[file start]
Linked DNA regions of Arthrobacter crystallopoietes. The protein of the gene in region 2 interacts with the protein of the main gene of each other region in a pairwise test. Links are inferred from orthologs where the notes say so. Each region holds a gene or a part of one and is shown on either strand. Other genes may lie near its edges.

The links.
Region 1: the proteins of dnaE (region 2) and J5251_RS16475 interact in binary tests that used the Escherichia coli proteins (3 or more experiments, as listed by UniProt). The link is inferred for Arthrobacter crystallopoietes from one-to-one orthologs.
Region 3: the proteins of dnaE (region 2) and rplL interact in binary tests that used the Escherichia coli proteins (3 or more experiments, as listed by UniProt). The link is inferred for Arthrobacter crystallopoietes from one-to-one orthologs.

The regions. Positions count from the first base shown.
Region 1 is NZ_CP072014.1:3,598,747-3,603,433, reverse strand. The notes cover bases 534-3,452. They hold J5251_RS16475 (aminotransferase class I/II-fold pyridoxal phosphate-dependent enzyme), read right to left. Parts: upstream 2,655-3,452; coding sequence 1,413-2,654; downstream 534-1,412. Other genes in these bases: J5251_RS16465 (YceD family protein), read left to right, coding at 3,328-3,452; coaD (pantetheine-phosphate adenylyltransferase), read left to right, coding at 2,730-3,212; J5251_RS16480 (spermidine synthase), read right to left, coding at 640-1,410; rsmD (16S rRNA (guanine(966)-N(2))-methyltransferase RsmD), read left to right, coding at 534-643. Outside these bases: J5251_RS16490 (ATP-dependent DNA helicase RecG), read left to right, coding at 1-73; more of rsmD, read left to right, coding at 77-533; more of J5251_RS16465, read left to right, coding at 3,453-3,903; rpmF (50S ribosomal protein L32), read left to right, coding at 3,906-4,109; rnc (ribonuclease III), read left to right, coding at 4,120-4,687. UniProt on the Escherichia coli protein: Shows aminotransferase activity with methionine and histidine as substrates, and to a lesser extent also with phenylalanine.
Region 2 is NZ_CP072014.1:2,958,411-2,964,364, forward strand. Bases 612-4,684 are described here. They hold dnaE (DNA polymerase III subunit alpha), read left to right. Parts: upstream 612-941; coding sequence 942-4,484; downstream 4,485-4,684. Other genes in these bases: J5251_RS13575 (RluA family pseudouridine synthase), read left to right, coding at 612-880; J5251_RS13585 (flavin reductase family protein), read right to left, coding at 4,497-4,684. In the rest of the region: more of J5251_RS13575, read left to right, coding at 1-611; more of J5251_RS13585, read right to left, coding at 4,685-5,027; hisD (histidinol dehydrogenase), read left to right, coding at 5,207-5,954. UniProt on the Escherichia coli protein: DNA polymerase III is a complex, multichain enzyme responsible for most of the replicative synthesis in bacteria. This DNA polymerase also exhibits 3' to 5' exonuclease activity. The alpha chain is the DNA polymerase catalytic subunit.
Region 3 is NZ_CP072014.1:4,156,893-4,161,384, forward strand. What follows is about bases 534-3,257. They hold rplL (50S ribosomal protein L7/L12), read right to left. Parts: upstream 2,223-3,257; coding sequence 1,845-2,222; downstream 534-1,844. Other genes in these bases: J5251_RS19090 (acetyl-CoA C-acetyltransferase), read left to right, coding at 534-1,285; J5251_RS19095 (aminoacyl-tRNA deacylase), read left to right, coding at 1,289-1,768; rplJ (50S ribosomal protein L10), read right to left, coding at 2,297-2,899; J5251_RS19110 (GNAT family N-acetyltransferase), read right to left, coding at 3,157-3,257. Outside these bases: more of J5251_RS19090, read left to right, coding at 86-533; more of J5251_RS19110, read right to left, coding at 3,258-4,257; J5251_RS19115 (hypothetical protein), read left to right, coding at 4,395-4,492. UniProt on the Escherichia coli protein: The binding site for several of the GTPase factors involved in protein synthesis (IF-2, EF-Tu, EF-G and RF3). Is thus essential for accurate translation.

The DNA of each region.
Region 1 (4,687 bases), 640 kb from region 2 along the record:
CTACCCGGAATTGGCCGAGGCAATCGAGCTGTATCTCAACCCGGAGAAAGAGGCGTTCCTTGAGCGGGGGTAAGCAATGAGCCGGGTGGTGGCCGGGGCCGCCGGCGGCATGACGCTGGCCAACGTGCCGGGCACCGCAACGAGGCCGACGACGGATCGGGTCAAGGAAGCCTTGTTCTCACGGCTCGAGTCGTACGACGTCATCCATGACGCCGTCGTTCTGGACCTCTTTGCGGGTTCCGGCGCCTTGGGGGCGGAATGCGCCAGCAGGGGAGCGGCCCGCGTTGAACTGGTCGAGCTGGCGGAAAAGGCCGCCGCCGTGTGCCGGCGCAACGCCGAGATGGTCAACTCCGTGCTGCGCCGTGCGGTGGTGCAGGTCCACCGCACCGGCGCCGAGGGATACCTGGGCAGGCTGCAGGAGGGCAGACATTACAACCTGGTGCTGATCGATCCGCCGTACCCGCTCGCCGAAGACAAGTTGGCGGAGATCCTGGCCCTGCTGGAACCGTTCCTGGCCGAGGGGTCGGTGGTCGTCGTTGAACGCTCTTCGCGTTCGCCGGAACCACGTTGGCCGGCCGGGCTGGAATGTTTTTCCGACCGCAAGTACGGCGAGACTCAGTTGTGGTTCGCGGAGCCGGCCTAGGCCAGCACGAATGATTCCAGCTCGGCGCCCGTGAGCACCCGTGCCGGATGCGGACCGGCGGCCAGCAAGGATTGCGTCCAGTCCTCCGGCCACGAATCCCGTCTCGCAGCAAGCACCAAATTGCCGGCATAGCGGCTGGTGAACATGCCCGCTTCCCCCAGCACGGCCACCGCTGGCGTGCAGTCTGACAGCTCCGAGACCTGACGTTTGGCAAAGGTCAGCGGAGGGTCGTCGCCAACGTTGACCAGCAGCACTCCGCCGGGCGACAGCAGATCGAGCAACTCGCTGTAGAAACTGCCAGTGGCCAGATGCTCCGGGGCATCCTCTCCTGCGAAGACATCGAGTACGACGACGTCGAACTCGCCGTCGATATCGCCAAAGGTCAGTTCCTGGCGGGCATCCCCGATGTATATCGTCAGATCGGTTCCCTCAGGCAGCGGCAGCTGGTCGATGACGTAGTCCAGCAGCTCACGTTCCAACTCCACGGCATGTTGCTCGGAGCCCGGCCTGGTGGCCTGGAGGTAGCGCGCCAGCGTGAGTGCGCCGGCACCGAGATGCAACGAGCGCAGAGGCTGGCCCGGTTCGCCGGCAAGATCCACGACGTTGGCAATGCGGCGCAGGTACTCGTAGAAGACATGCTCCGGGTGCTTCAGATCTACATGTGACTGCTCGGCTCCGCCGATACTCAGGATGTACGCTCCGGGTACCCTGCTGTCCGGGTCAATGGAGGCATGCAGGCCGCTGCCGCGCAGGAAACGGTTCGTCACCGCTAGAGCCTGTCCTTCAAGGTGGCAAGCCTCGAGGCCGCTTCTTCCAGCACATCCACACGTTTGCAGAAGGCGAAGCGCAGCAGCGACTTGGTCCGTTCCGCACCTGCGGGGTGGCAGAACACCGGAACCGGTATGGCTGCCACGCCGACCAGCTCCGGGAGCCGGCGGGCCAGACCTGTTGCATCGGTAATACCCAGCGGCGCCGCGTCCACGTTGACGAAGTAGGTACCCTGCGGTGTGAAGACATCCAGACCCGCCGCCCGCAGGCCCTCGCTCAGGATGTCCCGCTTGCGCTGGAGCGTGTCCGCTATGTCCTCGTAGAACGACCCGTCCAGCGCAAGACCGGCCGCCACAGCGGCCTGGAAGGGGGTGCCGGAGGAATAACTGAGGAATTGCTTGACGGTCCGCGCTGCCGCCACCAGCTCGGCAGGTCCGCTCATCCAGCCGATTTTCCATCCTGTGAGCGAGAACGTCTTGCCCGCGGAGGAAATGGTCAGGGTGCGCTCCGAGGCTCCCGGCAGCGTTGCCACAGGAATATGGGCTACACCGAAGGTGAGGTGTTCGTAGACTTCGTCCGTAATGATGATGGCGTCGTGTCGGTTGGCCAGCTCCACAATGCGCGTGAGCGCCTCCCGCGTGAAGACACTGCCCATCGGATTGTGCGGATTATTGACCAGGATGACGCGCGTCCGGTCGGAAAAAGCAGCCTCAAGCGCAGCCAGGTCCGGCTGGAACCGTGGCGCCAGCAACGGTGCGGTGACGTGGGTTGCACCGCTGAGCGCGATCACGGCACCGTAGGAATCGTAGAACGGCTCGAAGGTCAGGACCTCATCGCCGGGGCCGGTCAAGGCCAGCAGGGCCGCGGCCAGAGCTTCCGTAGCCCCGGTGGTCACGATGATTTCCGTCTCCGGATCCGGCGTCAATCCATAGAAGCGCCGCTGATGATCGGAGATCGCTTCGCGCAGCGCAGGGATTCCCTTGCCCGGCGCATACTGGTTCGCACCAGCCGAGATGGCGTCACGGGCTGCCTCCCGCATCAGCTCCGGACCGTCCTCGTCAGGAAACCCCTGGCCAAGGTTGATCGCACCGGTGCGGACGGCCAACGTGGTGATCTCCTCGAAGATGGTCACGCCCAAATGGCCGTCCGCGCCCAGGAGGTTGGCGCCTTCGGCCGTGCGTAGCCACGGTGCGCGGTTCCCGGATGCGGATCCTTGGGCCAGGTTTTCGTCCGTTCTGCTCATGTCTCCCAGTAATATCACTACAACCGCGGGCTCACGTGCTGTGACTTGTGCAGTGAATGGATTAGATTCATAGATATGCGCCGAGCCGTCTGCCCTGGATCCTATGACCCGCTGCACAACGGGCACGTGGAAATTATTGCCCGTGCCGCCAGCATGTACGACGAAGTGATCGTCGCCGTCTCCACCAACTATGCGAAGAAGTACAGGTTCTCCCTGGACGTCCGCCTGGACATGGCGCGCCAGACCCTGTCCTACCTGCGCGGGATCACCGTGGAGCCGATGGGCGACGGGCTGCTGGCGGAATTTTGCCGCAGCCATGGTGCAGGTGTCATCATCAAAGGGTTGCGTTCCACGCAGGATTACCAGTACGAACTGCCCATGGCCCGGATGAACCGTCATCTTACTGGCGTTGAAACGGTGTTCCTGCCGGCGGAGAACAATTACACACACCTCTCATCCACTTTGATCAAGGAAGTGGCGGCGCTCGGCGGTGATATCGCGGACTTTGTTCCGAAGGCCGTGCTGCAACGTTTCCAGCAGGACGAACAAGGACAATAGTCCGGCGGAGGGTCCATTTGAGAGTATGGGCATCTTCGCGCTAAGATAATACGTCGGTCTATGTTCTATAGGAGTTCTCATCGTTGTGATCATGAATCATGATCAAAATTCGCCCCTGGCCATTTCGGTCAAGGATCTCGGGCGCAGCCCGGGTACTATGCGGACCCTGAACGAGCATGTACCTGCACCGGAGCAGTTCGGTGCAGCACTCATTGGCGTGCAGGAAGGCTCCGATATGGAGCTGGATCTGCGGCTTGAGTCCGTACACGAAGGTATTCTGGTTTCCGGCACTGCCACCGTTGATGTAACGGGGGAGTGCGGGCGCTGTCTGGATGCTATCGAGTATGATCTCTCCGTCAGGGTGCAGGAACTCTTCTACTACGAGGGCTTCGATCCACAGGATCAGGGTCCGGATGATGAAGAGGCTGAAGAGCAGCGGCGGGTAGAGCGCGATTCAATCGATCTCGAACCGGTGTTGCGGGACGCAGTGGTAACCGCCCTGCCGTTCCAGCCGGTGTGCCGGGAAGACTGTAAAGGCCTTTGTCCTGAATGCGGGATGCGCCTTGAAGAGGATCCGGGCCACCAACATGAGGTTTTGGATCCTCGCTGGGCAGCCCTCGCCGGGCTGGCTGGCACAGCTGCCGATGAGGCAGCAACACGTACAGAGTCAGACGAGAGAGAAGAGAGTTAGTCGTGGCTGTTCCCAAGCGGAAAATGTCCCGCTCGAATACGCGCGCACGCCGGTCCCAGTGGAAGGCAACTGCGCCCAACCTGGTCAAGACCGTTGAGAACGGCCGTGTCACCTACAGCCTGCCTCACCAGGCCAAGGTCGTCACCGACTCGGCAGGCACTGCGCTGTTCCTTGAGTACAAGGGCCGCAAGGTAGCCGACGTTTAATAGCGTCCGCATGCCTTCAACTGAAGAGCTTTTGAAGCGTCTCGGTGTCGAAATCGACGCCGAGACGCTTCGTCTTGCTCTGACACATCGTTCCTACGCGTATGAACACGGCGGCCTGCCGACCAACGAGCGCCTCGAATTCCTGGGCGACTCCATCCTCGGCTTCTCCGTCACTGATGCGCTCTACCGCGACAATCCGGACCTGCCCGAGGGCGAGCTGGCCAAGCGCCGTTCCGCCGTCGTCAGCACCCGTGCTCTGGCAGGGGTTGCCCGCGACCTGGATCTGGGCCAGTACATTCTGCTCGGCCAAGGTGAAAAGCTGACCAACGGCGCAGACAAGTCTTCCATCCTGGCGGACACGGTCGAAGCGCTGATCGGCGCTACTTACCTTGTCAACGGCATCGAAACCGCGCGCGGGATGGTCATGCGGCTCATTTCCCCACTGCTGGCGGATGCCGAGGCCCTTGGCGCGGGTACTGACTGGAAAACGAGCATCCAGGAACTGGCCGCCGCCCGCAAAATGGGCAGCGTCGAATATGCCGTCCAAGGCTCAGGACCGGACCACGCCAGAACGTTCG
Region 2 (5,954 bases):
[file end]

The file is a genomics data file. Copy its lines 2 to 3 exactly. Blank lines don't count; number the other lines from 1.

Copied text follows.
The links.
Region 1: the proteins of dnaE (region 2) and J5251_RS16475 interact in binary tests that used the Escherichia coli proteins (3 or more experiments, as listed by UniProt). The link is inferred for Arthrobacter crystallopoietes from one-to-one orthologs.